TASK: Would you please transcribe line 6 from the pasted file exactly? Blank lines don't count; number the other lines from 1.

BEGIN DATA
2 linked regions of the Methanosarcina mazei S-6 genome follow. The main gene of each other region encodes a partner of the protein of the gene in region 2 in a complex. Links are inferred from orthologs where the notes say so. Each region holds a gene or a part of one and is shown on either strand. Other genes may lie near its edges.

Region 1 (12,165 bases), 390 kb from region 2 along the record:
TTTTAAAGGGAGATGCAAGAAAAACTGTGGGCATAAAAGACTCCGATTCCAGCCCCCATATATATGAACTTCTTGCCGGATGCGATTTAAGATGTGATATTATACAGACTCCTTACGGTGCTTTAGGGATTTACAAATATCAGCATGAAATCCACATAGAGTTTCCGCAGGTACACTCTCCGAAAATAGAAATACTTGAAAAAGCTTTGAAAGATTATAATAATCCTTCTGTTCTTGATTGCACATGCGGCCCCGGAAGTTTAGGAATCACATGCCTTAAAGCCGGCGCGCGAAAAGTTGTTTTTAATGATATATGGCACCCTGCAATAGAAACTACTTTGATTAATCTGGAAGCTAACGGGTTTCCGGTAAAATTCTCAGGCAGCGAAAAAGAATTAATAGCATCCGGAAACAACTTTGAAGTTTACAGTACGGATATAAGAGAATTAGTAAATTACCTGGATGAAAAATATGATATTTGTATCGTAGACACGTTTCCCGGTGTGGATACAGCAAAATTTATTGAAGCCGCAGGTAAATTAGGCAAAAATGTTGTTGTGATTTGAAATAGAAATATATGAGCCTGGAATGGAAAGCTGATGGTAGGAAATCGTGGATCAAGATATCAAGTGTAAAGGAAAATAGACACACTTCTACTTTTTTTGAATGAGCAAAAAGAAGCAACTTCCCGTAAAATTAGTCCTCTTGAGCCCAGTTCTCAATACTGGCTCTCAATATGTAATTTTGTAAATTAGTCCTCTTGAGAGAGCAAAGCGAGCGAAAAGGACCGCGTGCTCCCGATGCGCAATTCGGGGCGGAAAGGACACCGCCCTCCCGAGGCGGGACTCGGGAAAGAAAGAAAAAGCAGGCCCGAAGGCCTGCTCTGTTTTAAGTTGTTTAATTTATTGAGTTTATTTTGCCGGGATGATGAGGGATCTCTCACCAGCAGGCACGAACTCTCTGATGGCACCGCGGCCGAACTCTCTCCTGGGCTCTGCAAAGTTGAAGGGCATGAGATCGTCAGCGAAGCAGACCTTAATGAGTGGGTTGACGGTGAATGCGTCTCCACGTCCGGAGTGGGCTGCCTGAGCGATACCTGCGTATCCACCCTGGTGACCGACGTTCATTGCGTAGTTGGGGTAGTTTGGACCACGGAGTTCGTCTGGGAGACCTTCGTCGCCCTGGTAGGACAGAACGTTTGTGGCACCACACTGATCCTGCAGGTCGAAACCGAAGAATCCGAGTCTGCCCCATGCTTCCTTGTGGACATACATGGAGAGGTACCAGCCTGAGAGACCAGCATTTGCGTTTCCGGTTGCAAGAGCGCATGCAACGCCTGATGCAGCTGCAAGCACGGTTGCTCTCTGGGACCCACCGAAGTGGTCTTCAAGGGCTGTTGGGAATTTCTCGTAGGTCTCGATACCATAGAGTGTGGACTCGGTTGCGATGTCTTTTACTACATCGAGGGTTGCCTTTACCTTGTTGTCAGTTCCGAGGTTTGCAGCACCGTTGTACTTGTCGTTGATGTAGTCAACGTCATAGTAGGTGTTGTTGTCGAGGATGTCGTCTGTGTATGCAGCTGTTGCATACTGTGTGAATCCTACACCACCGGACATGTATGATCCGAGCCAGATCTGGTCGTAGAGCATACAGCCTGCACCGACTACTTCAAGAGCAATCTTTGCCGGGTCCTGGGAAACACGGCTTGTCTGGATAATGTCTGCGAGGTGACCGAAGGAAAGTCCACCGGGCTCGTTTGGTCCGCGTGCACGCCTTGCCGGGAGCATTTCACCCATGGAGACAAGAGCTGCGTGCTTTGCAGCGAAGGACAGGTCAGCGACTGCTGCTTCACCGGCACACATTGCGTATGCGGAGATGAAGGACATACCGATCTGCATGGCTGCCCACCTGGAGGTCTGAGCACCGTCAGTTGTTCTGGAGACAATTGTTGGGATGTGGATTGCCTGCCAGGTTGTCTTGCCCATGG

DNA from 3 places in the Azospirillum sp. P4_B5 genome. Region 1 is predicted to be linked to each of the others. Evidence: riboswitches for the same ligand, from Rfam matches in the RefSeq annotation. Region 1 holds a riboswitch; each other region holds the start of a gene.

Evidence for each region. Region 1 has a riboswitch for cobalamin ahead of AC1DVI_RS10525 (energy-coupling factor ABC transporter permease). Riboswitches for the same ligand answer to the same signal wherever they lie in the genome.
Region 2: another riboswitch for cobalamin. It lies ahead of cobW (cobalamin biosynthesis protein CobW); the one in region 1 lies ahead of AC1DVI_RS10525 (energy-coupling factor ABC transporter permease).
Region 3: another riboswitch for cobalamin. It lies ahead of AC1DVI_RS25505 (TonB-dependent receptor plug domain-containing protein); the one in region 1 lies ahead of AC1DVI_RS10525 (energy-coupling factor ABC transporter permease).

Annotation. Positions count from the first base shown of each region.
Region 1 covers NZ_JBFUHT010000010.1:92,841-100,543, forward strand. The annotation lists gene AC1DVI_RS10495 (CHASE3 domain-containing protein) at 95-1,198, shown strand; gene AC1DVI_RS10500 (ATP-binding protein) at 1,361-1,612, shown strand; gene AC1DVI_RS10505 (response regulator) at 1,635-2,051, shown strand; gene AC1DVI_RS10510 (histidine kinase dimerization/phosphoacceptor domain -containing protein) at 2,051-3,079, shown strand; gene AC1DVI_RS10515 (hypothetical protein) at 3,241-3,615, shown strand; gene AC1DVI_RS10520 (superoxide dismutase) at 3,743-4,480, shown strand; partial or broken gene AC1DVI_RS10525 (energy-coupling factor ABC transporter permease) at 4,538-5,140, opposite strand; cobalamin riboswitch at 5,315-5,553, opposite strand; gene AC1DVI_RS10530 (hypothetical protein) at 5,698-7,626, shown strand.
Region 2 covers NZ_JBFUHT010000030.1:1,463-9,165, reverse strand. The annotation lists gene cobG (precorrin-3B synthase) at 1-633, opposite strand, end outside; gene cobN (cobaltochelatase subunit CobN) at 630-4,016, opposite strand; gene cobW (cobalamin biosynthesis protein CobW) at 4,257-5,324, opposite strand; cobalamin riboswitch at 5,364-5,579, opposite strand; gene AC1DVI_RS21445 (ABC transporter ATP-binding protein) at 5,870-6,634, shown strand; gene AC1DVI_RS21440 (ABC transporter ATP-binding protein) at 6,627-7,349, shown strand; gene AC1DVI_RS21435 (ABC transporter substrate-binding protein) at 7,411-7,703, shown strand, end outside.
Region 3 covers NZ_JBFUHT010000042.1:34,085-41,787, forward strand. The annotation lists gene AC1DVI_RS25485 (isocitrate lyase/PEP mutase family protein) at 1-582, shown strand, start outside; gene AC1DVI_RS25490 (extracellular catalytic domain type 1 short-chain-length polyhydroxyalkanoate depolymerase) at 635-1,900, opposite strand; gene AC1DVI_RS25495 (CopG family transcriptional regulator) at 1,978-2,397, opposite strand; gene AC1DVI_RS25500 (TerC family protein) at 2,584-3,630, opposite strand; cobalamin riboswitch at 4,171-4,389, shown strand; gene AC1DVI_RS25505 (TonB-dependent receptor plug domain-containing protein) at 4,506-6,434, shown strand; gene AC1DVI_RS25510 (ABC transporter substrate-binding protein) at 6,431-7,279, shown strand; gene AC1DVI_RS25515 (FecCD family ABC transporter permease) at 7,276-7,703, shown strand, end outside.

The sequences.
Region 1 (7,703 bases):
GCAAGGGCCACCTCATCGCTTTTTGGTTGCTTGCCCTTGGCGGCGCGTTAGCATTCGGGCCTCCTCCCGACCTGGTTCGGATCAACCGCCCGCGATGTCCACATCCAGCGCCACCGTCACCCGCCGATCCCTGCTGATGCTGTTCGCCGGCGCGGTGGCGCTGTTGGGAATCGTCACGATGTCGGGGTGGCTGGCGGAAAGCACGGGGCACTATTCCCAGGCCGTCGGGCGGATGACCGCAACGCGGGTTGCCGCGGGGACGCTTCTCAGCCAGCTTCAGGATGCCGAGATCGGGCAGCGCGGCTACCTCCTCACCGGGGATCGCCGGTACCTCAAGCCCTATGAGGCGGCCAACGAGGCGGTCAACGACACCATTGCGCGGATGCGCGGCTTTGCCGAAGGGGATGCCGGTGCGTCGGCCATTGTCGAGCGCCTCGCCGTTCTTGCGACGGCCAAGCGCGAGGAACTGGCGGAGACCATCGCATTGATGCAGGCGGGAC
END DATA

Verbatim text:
Region 2: another riboswitch for cobalamin. It lies ahead of cobW (cobalamin biosynthesis protein CobW); the one in region 1 lies ahead of AC1DVI_RS10525 (energy-coupling factor ABC transporter permease).